By “host cell” is meant a cell that contains an expression vector and supports the replication or expression of the expression vector. Host cells may be prokaryotic cells such as E. toll, or eukaryotic cells such as yeast, insect, amphibian, or mammalian cells such as CHO, HeLa, HEK-293, and the like, e.g., cultured cells, explants, and cells in vivo.
B. Isolation and Expression of T1R Polypeptides
Isolation and expression of the T1Rs, or fragments or variants thereof, of the invention can be performed as described below. PCR primers can be used for the amplification of nucleic acids encoding taste receptor ligand-binding regions, and libraries of these nucleic acids can optionally be generated. Individual expression vectors or libraries of expression vectors can then be used to infect or transfect host cells for the functional expression of these nucleic acids or libraries. These genes and vectors can be made and expressed in vitro or in vivo. One of skill will recognize that desired phenotypes for altering and controlling nucleic acid expression can be obtained by modulating the expression or activity of the genes and nucleic acids (e.g., promoters, enhancers and the like) within the vectors of the invention. Any of the known methods described for increasing or decreasing expression or activity can be used. The invention can be practiced in conjunction with any method or protocol known in the art, which are well described in the scientific and patent literature.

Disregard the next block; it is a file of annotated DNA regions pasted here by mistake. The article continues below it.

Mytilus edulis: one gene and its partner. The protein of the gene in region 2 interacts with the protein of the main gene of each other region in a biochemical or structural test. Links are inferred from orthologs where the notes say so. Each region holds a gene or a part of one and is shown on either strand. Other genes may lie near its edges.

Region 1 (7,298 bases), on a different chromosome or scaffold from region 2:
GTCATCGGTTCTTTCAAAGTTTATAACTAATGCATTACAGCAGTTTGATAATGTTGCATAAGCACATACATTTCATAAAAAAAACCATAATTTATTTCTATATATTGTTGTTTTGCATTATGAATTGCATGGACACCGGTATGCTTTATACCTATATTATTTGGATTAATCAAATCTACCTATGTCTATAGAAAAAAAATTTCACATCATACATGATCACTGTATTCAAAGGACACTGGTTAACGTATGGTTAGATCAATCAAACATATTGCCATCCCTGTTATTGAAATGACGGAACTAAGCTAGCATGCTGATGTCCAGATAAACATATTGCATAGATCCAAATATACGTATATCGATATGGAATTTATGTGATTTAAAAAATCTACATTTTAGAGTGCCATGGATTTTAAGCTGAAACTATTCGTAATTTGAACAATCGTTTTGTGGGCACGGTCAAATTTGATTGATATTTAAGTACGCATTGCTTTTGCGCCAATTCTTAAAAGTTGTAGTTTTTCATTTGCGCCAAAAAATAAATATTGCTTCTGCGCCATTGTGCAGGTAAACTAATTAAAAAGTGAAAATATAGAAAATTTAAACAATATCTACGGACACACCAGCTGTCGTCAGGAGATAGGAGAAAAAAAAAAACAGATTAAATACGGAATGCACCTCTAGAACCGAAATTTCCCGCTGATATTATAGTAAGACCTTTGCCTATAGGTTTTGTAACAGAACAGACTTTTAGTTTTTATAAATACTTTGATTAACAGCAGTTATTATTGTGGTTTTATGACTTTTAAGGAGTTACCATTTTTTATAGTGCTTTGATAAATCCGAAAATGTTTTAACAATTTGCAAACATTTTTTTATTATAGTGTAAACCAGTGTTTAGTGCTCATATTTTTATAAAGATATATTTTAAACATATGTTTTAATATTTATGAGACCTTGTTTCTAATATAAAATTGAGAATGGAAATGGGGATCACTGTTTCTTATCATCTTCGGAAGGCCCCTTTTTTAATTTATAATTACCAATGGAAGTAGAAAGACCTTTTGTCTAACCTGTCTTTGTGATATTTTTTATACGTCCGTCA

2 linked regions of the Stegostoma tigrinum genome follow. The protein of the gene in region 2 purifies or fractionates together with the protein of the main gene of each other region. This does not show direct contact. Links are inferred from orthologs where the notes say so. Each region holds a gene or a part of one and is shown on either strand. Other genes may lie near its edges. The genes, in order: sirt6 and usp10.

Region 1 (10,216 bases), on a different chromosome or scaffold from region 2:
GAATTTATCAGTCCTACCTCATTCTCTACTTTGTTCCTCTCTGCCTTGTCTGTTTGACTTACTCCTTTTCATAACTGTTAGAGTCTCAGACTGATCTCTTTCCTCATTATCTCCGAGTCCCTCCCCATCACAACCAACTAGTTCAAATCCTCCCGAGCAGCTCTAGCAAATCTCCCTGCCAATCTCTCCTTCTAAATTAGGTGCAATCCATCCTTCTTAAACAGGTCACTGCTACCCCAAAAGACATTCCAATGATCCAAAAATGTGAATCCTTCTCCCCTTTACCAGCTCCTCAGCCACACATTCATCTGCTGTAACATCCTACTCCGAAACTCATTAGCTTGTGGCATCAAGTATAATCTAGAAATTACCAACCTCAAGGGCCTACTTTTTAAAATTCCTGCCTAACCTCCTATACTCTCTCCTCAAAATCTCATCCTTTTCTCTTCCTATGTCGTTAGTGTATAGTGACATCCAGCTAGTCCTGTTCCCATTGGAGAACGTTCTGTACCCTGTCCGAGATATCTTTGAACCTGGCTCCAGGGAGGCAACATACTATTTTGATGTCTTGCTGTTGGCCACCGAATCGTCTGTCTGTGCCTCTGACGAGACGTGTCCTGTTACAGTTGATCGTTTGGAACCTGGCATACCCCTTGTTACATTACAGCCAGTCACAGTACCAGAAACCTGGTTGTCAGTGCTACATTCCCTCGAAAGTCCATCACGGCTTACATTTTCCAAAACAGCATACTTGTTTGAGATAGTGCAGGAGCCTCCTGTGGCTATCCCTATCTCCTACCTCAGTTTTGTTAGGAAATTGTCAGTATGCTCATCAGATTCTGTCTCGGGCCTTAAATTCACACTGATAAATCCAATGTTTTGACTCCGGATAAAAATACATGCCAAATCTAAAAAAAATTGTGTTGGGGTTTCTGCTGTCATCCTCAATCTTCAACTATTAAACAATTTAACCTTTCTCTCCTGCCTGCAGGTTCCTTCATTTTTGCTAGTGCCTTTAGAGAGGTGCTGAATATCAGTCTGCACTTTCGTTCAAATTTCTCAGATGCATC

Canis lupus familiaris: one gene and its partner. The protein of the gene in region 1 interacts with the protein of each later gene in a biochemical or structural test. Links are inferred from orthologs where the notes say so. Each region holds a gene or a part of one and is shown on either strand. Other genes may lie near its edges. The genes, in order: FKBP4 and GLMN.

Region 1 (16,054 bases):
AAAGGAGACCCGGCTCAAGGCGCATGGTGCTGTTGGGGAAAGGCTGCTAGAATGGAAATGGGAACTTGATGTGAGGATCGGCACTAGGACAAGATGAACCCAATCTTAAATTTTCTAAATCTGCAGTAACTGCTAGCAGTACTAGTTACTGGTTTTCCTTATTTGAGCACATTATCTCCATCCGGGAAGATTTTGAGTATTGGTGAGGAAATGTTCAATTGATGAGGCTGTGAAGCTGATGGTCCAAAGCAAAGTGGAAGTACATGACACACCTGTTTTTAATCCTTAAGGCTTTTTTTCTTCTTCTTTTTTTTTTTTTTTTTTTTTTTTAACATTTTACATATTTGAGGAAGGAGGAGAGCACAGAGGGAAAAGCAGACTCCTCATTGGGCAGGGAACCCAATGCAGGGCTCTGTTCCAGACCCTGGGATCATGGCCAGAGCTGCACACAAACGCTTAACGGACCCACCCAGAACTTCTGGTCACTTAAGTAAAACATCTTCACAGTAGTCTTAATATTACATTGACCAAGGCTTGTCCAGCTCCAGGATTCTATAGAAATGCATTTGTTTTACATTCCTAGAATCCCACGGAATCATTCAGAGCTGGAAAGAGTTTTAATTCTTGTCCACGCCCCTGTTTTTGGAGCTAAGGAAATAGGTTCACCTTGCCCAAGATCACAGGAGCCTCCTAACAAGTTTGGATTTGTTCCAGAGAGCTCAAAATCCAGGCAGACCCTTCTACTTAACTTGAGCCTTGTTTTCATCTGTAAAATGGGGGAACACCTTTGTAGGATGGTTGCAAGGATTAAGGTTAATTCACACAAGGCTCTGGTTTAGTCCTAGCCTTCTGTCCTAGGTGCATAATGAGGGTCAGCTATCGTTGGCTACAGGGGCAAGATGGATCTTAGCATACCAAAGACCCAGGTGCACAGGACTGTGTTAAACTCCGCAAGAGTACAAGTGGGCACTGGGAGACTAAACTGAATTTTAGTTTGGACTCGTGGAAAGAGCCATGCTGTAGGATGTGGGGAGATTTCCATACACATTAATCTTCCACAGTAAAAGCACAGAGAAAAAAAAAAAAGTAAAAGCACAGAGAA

The nucleic acid sequences of the invention and other nucleic acids used to practice this invention, whether RNA, cDNA, genomic DNA, vectors, viruses or hybrids thereof, may be isolated from a variety of sources, genetically engineered, amplified, and/or expressed recombinantly. Any recombinant expression system can be used, including, in addition to mammalian cells, e.g., bacterial, yeast, insect, or plant systems.
Alternatively, these nucleic acids can be synthesized in vitro by well-known chemical synthesis techniques, as described in, e.g., Carruthers, Cold Spring Harbor Symp. Quant. Biol. 47:411-418 (1982); Adams, Am. Chem. Soc. 105:661 (1983); Belousov, Nucleic Acids Res. 25:3440-3444 (1997); Frenkel, Free Radic. Biol. Med. 19:373-380 (1995); Blommers, Biochemistry 33:7886-7896 (1994); Narang, Meth. Enzymol. 68:90 (1979); Brown, Meth. Enzymol. 68:109 (1979); Beaucage, Tetra. Lett. 22:1859 (1981); U.S. Pat. No. 4,458,066. Double-stranded DNA fragments may then be obtained either by synthesizing the complementary strand and annealing the strands together under appropriate conditions, or by adding the complementary strand using DNA polymerase with an appropriate primer sequence.